Early History of Odisha: Connection of Kharavela with Nanda of Magadh
According to Purāṇas, Queen Sudeshna bore five sons named Aṅga, Vaṅga, Kaliṅga, Pundra and Suhma to her husband the Ānava King Bali begotten on her by Rishi Dīrghatamas. Kaliṅga became the king of the region of modern Orissa during the Rigvedic period. Thus, the kingdom of King Kaliṅga came to be known as Kaliṅga janapada. The earliest reference to Kaliṅga janapada is found in Aitareya Brāhmaṇa.
The earliest kings of Kaliṅga belonged to the Anu branch of the lunar dynasty. Manu’s son Sudyumna had three sons, Utkala, Gaya and Haritāśva or Vinatāśva. King Utkala might have reigned over northern Orissa. Rāmāyaṇa refers to Kaliṅga janapada. Mahābhārata also mentions Kaliṅga janapada and its capital Rājapura. Duryodhana eloped with the daughter of Kaliṅga King Chitrāṅgada of Rājapura and married her. Kaliṅga King Śrutāyudha or Śrutāyuṣa participated in the Mahābhārata war in support Kauravas but got killed by Bhima.
The Rock edict no. 13 of King Aśoka indicates that Kaliṅga was conquered by King Devānāmpriya Priyadarśi. Purāṇas tell us that total 32 kings of Kaliṅga reigned from the Mahābhārata era to the time of Mahāpadma Nanda. Mahāmeghavāhana kings of the Aira dynasty reigned over Kaliṅga starting from the 13th century BCE. Kharavela was the most celebrated King of the Mahāmeghavāhanas.
The Date of King Kharavela
Khāravela was the earliest known King of Kaliṅga from the epigraphic sources. He was the author of the famous Hathigumpha inscription. Khāravela invokes Namokāra mantra of Jainism (Namo Arihantanam Namo sava-Siddhanam) in the beginning of the inscription.
Evidently, Khāravela was the follower of Jainism. The inscription refers to Khāravela as Aira, Mahāmeghavāhana, Chetarāja-Vaṁśa- Vardhana and Kaliṅgādhipati. Aira means the progeny of mother Ira. Thus, Khāravela belonged to the Mahāmeghavāhana branch of the Aira dynasty. It is also indicated that King Khāravela was born in the lineage of King Chetarāja.
Historians generally date Khāravela around 170-150 BCE. Some scholars have also speculated that Khāravela mentions the name of Yavana King Dimiti or Demetrius I (200-180 BCE) and therefore, he must be dated around 200-180 BCE. It may be noted that the Hathigumpha inscription clearly mentions the date as 103 years from the reign of King Nandarāja but historians have either conveniently ignored or distorted this fact in fixing the date of Kharavela.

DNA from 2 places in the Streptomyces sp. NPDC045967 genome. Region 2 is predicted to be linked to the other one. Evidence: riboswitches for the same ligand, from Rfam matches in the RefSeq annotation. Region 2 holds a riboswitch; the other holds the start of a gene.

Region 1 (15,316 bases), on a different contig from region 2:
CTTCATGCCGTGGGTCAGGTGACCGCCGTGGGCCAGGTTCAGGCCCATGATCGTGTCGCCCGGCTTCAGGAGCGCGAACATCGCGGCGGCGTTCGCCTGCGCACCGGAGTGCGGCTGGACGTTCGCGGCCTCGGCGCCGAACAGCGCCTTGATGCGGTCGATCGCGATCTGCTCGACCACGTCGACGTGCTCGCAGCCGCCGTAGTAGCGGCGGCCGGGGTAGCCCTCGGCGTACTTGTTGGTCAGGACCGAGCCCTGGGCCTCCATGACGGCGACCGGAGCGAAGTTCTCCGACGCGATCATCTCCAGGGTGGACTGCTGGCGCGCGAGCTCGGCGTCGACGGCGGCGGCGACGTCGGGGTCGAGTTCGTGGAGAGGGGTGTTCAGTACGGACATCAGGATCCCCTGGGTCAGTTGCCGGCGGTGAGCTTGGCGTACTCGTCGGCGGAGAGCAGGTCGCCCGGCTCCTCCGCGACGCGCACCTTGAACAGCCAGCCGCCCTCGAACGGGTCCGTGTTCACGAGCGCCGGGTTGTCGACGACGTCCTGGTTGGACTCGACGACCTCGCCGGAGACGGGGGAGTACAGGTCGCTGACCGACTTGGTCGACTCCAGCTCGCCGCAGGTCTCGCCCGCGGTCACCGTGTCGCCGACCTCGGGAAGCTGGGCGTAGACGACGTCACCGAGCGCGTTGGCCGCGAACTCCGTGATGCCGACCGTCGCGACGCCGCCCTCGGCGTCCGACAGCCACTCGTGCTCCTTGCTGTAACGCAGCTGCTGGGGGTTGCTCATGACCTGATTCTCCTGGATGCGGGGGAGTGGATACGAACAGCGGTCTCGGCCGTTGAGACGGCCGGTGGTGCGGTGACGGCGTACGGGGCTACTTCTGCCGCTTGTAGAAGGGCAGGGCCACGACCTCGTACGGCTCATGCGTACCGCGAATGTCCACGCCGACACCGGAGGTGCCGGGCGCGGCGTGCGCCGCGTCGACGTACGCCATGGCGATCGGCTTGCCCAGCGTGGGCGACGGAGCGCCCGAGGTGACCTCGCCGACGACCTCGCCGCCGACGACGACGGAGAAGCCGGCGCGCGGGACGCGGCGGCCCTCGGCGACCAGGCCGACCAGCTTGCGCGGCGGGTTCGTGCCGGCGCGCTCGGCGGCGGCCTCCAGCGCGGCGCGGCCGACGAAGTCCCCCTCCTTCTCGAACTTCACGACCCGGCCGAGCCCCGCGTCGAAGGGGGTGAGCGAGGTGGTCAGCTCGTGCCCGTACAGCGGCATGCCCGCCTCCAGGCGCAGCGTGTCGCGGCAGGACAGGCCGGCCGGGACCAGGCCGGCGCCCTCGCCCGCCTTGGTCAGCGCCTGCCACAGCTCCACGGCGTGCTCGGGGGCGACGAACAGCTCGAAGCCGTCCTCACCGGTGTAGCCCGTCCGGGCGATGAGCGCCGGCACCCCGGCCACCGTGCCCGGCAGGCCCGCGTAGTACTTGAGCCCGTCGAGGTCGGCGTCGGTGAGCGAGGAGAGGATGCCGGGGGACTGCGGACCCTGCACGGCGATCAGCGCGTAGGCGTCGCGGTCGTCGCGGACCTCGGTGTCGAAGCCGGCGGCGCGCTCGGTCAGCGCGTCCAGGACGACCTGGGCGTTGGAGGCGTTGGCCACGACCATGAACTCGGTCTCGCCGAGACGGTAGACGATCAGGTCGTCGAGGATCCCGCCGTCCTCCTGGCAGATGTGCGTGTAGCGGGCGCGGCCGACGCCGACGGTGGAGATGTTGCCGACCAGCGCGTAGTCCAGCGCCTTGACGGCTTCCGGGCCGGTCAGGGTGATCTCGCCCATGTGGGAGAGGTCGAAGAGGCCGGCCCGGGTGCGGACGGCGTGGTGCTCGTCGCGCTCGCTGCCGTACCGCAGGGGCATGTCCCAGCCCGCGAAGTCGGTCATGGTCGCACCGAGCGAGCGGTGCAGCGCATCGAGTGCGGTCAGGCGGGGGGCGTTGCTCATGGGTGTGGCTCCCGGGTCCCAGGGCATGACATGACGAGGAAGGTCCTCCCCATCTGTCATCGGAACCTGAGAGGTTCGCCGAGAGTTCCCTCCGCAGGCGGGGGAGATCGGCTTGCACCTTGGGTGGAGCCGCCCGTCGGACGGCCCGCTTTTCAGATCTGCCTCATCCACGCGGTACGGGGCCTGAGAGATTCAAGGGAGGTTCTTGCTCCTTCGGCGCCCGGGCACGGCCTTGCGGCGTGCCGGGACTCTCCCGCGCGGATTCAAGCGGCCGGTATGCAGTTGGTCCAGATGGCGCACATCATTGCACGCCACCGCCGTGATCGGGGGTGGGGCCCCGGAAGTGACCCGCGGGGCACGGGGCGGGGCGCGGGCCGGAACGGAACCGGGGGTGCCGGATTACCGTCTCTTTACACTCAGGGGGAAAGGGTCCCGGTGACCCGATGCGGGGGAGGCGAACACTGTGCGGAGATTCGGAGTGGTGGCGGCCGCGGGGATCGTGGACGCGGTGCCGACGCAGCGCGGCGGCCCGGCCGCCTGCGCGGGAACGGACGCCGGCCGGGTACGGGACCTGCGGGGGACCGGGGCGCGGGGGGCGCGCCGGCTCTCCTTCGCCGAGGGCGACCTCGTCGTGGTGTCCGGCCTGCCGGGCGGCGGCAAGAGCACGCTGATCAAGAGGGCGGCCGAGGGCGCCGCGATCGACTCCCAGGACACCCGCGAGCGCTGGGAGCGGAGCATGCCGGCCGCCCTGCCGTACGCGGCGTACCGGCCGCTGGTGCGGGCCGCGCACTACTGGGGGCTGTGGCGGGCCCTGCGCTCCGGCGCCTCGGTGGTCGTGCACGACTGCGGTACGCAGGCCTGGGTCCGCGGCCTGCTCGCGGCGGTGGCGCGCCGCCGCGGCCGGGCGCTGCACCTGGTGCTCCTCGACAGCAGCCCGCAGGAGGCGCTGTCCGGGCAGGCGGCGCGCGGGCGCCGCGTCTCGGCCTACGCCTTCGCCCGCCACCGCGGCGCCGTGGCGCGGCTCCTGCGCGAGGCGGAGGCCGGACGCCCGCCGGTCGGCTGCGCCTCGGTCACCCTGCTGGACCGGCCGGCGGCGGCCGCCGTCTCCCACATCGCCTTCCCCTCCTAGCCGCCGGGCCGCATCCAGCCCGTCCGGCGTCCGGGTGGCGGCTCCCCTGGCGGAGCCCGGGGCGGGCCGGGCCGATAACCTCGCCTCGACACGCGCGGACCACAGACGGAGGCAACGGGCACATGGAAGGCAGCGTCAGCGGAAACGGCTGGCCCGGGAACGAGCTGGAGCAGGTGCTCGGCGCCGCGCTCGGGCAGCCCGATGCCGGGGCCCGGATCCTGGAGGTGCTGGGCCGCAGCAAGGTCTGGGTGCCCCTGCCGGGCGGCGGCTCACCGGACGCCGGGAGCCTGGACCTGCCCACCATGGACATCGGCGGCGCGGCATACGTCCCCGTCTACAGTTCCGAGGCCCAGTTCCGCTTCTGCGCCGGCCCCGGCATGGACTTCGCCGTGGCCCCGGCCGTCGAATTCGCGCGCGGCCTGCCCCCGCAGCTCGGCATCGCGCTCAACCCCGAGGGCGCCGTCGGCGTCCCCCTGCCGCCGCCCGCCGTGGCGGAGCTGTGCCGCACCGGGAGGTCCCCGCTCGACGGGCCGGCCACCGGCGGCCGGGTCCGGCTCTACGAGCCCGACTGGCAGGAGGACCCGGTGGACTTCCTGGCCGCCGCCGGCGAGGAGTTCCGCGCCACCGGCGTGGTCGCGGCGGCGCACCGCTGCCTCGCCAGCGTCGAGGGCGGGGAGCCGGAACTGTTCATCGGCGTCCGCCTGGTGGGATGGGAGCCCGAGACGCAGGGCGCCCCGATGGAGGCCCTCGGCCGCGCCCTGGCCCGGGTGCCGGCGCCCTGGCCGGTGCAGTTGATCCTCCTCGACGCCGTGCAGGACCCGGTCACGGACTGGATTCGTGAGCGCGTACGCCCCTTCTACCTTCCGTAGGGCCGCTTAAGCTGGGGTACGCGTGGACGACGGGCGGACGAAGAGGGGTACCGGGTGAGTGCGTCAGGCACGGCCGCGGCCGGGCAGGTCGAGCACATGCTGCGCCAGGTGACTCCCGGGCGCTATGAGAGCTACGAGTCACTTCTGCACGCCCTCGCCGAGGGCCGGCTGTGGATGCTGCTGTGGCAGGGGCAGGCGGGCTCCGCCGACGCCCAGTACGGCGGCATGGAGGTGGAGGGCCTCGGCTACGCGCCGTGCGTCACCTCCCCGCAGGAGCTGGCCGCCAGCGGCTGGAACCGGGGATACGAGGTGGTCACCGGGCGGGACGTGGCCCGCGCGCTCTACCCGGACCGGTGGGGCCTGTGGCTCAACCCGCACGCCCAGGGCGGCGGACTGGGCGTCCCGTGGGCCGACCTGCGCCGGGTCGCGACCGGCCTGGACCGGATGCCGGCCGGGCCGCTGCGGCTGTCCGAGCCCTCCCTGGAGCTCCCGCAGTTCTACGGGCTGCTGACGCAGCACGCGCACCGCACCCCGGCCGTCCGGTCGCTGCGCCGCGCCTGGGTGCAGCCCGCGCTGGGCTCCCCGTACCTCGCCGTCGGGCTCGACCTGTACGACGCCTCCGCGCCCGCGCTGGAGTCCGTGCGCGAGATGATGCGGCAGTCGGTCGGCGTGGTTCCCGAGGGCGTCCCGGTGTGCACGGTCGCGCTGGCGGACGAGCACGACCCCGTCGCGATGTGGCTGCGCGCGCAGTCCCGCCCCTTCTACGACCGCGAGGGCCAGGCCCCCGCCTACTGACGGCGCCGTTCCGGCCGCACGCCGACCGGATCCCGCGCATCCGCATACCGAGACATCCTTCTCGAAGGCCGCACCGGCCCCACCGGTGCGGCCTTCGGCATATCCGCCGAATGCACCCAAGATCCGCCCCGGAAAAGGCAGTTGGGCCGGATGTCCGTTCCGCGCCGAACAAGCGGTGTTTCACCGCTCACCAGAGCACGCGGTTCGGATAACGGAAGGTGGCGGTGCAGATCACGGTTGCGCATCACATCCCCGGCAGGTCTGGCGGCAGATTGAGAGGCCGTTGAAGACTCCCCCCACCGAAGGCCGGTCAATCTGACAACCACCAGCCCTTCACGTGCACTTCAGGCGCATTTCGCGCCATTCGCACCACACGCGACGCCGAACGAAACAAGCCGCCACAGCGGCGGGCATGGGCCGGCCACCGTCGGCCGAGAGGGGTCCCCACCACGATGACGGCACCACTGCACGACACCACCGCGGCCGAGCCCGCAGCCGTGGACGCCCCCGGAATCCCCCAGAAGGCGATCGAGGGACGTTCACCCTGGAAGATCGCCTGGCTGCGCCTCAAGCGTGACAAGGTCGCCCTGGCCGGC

Some historians suggest that Nandarāja must be identified as Aśoka and the date of the Hathigumpha inscription must be around 154 BCE considering 103 years elapsed from the date of the conquest of Kaliṅga by Aśoka (257 BCE). Some scholars have also read 103 years as 300 years and fixed the date of Khāravela around 45 BCE considering the date of Buddha nirvāṇa around 483 BCE and the date of Nanda Dynasty around 345 BCE. I have conclusively established that Buddha attained nirvāṇa in 1864 BCE and Mahāvira attained nirvāṇa in 1189 BCE as already discussed in detail in Chapter 3 and 4 respectively.
The Hathigumpha inscription of Kharavela clearly mentions that King Nandarāja had excavated a canal 103 years before the 5th regnal year of Khāravela. The same canal was repaired and enlarged by Kaliṅgādhipati Khāravela in his 5th regnal year. Evidently, the 5th regnal year of Khāravela was the 103rd year elapsed from the reign of King Nandarāja.
The sixth line of the Hathigumpha inscription reads: “Panchame cha dānī vase Nandarāja Ti-VasaŚata oghātitam Tanasuliavātā….” Some historians distorted the meaning of “Ti-Vasa-Śata” as 100 x 3 = 300 years. It may be noted that the eleventh line of the inscription mentions “Terasa vasa-Śatikam” which unambiguously indicates 113 years not 1300 years. It states that Khāravela breaks up the confederacy of the Tramira (Dramira) countries that was formed one hundred and thirteen years ago. Evidently, Ti-vasa-Śata means 103 years and Terasa vasa-Śatikam means 113 years.